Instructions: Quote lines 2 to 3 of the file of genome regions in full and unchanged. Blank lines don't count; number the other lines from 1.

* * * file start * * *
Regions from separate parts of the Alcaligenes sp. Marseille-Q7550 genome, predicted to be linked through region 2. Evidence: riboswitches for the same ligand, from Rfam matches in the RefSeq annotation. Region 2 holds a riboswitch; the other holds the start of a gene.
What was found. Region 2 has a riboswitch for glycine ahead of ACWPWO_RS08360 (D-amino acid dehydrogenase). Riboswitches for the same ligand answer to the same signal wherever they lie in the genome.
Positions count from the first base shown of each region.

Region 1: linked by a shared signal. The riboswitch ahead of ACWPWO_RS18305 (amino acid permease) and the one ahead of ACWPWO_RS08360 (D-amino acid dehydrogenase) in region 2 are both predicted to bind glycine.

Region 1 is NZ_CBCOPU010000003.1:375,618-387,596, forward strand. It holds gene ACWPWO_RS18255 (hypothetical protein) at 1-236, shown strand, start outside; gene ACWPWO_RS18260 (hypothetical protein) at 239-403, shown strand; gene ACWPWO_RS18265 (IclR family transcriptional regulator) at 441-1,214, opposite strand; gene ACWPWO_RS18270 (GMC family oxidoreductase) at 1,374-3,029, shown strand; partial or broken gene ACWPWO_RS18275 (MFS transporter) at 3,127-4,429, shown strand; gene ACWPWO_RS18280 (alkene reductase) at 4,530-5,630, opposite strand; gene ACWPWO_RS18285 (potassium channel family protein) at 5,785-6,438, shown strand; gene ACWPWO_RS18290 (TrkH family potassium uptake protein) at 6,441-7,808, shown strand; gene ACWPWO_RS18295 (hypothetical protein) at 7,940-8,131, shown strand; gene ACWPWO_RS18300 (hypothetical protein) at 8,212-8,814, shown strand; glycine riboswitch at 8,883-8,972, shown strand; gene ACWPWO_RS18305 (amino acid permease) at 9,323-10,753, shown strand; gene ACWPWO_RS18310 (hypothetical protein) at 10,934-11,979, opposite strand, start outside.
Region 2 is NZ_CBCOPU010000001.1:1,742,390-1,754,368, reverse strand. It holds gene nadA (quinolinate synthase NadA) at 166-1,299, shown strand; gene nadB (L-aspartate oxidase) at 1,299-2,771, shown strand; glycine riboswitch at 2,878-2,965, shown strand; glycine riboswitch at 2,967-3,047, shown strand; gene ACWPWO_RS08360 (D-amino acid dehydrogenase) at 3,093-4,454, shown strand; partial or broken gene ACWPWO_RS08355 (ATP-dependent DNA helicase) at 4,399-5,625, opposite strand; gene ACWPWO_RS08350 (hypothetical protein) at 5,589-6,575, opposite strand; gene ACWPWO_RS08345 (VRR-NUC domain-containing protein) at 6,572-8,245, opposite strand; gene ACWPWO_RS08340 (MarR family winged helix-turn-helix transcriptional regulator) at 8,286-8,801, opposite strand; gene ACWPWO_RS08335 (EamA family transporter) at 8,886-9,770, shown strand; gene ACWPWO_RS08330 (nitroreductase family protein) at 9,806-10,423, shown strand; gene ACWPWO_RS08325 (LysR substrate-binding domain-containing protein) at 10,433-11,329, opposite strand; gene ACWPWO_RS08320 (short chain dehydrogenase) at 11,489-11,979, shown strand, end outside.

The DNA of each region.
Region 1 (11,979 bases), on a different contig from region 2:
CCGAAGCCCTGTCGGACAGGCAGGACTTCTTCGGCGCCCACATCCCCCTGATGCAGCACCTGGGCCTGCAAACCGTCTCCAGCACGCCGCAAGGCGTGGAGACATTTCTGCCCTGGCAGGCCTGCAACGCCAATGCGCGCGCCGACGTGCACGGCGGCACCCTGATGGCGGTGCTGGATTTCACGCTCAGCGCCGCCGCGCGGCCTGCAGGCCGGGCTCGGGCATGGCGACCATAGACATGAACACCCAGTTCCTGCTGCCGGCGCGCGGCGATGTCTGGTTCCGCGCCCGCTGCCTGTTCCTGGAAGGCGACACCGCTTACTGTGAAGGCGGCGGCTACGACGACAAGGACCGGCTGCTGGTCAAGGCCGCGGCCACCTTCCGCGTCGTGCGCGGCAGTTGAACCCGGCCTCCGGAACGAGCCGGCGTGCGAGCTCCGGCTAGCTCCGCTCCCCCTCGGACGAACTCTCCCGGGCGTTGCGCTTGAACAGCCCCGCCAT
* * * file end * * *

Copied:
What was found. Region 2 has a riboswitch for glycine ahead of ACWPWO_RS08360 (D-amino acid dehydrogenase). Riboswitches for the same ligand answer to the same signal wherever they lie in the genome.
Positions count from the first base shown of each region.